What are the Motley Fool’s views on crypto like Bitcoin, Dogecoin, and Ethereum? When I started using the Motley Fool’s premium services, I was thinking squarely of investments that I felt have long-term durability like Starbucks stock, tech sector stock, etc. and less about more volatile investment opportunities like commodities or cryptocurrency.
Motley Fool advice on crypto is basically “know your risks” and “have an exit strategy”, and I have found this to be the smartest advice across the board regardless of the financial instruments or investing strategies involved.
Motley Fool’s Views on Crytpo
The going advice is that yes, Bitcoin and other top-performing crypto might be worth looking into as an investment for some who are less risk-averse and who can afford to lose some investment funds. But just how much is Motley Fool advice buying into the Bitcoin craze in particular?
Smart investors do not dump large amounts of their funds into fads at the overall risk of the investment portfolio. That is why Motley Fool advises investors to consider using a limited amount of money (measured as a percentage of your investment money) to put into Bitcoin or other high-performing cryptocurrency.
Crypto Value Subject To Sudden Change
Remember, cryptocurrencies don’t carry identical value and the ups and downs of one currency does not guarantee future results. Or act as an indicator that other currencies might follow suit. They often do not.
Back to the Fool’s advice–just how much of a percentage should you consider putting into crypto? No more than ten percent according to Motley Fool advice in May of 2021. Motley Fool advice in this area also indicates investors should consider using Bitcoin more long term. Forget about “day trading” in cryptocurrency. At least that’s the Bitcoin gospel according to the Motley Fool.
Don’t Forget About Keys
And let’s not forget about one other important factor in using cryptocurrency as an investment–if you lose your crypto keys (physically or digitally) you have essentially lost your investment. The risk of physical loss or data loss is an x-factor not present in other types of investments. That is an issue, for some at least, that can rear its ugly head in unexpected ways.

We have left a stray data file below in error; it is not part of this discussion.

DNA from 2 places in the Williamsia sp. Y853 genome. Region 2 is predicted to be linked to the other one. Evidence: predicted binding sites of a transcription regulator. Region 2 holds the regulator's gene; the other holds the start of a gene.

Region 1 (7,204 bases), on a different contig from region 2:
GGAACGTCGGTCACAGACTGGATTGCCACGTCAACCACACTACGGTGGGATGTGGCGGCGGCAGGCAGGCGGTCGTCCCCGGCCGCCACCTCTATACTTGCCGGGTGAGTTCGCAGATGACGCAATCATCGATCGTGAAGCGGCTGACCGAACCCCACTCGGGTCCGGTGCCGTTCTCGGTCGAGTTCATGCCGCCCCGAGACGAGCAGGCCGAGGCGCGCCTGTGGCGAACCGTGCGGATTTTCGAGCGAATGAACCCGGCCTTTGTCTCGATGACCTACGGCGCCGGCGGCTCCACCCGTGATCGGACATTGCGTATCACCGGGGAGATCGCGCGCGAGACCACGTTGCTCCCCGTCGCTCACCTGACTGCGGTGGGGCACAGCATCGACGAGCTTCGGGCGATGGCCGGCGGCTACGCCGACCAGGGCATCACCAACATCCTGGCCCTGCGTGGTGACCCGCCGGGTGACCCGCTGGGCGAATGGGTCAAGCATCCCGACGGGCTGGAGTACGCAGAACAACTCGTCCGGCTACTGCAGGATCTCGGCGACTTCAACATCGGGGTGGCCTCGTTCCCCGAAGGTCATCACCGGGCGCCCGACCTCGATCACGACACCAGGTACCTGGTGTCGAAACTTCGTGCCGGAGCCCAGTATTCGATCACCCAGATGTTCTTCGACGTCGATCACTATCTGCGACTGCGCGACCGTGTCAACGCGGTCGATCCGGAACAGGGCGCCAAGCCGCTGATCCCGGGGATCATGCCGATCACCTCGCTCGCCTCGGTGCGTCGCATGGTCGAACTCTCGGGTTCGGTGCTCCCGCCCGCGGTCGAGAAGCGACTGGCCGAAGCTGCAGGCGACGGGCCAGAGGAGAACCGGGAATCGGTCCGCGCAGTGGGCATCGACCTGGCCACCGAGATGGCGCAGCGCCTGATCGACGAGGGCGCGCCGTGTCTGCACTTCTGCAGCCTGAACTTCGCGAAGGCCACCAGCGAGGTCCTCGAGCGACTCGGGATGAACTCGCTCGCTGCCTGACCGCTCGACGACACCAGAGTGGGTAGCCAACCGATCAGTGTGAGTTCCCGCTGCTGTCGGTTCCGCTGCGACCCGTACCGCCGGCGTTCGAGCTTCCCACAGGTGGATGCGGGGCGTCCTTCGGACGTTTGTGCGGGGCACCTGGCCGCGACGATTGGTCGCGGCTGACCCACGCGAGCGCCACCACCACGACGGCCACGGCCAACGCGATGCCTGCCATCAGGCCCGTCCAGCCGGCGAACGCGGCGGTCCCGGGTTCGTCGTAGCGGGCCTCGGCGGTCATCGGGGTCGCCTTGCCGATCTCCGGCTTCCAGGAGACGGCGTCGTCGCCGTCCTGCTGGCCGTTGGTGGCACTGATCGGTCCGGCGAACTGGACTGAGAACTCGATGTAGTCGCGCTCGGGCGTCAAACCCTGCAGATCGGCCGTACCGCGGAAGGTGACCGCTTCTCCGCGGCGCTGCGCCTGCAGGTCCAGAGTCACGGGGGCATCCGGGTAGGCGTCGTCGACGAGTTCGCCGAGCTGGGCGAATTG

And there’s one other thing important to mention when considering Bitcoin, Ethereum, or even Dogecoin as a buy-and-hold option; you’ll want to keep closer tabs on these investments due to the potential for volatility. Don’t buy and forget with Bitcoin if you have more than a little invested.
It’s good to take Motley Fool advice about not allowing substantial portions of your investment funds to be tied up in high-risk investments. Lowering your risk for loss by limiting your Bitcoin investments (by a specific small percentage of your total investment fund) is a smart idea and can protect you from greater losses should you be taken by surprise one day by a sudden drop in cryptocurrency value.
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Joe Wallace specializes in personal finance, military affairs, and consumer protection topics. Since 1995, his work has appeared on Air Force Television News, The Pentagon Channel, ABC and a variety of print and online publications. He is a 13-year Air Force veteran and collects unusual vinyl records, which gives him an excuse to write the vinyl blog Turntabling.net.
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